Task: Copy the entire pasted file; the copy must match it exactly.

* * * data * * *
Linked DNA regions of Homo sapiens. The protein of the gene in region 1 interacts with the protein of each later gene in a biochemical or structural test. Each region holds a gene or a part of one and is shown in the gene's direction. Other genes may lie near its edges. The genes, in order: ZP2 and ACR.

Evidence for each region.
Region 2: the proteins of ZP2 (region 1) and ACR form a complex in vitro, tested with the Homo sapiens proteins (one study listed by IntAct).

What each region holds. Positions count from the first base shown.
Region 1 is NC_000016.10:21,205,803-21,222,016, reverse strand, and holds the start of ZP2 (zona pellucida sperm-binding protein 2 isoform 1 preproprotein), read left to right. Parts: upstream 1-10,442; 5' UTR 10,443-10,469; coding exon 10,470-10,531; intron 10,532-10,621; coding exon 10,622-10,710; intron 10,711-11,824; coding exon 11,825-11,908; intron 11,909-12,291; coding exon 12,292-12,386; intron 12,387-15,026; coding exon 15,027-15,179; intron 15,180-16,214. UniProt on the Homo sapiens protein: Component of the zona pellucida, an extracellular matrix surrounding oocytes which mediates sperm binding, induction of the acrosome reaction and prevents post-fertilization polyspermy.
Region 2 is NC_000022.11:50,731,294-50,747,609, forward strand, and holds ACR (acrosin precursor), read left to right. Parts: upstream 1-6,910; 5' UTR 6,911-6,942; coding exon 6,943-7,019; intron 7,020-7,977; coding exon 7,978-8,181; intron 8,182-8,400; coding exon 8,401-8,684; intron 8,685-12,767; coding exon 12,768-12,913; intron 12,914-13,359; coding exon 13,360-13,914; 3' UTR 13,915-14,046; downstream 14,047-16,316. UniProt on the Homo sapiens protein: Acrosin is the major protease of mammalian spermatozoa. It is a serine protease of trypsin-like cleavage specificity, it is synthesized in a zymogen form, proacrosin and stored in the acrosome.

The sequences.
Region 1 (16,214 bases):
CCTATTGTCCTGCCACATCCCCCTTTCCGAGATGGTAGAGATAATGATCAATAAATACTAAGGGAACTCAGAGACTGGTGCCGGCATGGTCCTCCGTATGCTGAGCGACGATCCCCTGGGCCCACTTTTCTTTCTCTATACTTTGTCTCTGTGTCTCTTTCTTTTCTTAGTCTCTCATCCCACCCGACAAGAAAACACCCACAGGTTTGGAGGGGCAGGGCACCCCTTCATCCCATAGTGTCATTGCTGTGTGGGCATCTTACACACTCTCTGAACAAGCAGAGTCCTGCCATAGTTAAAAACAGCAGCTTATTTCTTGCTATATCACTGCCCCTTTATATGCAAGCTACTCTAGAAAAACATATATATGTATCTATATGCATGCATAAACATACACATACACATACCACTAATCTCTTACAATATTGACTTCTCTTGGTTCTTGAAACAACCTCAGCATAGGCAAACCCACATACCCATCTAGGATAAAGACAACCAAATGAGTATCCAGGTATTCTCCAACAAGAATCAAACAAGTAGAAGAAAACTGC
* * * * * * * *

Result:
Linked DNA regions of Homo sapiens. The protein of the gene in region 1 interacts with the protein of each later gene in a biochemical or structural test. Each region holds a gene or a part of one and is shown in the gene's direction. Other genes may lie near its edges. The genes, in order: ZP2 and ACR.

Evidence for each region.
Region 2: the proteins of ZP2 (region 1) and ACR form a complex in vitro, tested with the Homo sapiens proteins (one study listed by IntAct).

What each region holds. Positions count from the first base shown.
Region 1 is NC_000016.10:21,205,803-21,222,016, reverse strand, and holds the start of ZP2 (zona pellucida sperm-binding protein 2 isoform 1 preproprotein), read left to right. Parts: upstream 1-10,442; 5' UTR 10,443-10,469; coding exon 10,470-10,531; intron 10,532-10,621; coding exon 10,622-10,710; intron 10,711-11,824; coding exon 11,825-11,908; intron 11,909-12,291; coding exon 12,292-12,386; intron 12,387-15,026; coding exon 15,027-15,179; intron 15,180-16,214. UniProt on the Homo sapiens protein: Component of the zona pellucida, an extracellular matrix surrounding oocytes which mediates sperm binding, induction of the acrosome reaction and prevents post-fertilization polyspermy.
Region 2 is NC_000022.11:50,731,294-50,747,609, forward strand, and holds ACR (acrosin precursor), read left to right. Parts: upstream 1-6,910; 5' UTR 6,911-6,942; coding exon 6,943-7,019; intron 7,020-7,977; coding exon 7,978-8,181; intron 8,182-8,400; coding exon 8,401-8,684; intron 8,685-12,767; coding exon 12,768-12,913; intron 12,914-13,359; coding exon 13,360-13,914; 3' UTR 13,915-14,046; downstream 14,047-16,316. UniProt on the Homo sapiens protein: Acrosin is the major protease of mammalian spermatozoa. It is a serine protease of trypsin-like cleavage specificity, it is synthesized in a zymogen form, proacrosin and stored in the acrosome.

The sequences.
Region 1 (16,214 bases):
CCTATTGTCCTGCCACATCCCCCTTTCCGAGATGGTAGAGATAATGATCAATAAATACTAAGGGAACTCAGAGACTGGTGCCGGCATGGTCCTCCGTATGCTGAGCGACGATCCCCTGGGCCCACTTTTCTTTCTCTATACTTTGTCTCTGTGTCTCTTTCTTTTCTTAGTCTCTCATCCCACCCGACAAGAAAACACCCACAGGTTTGGAGGGGCAGGGCACCCCTTCATCCCATAGTGTCATTGCTGTGTGGGCATCTTACACACTCTCTGAACAAGCAGAGTCCTGCCATAGTTAAAAACAGCAGCTTATTTCTTGCTATATCACTGCCCCTTTATATGCAAGCTACTCTAGAAAAACATATATATGTATCTATATGCATGCATAAACATACACATACACATACCACTAATCTCTTACAATATTGACTTCTCTTGGTTCTTGAAACAACCTCAGCATAGGCAAACCCACATACCCATCTAGGATAAAGACAACCAAATGAGTATCCAGGTATTCTCCAACAAGAATCAAACAAGTAGAAGAAAACTGC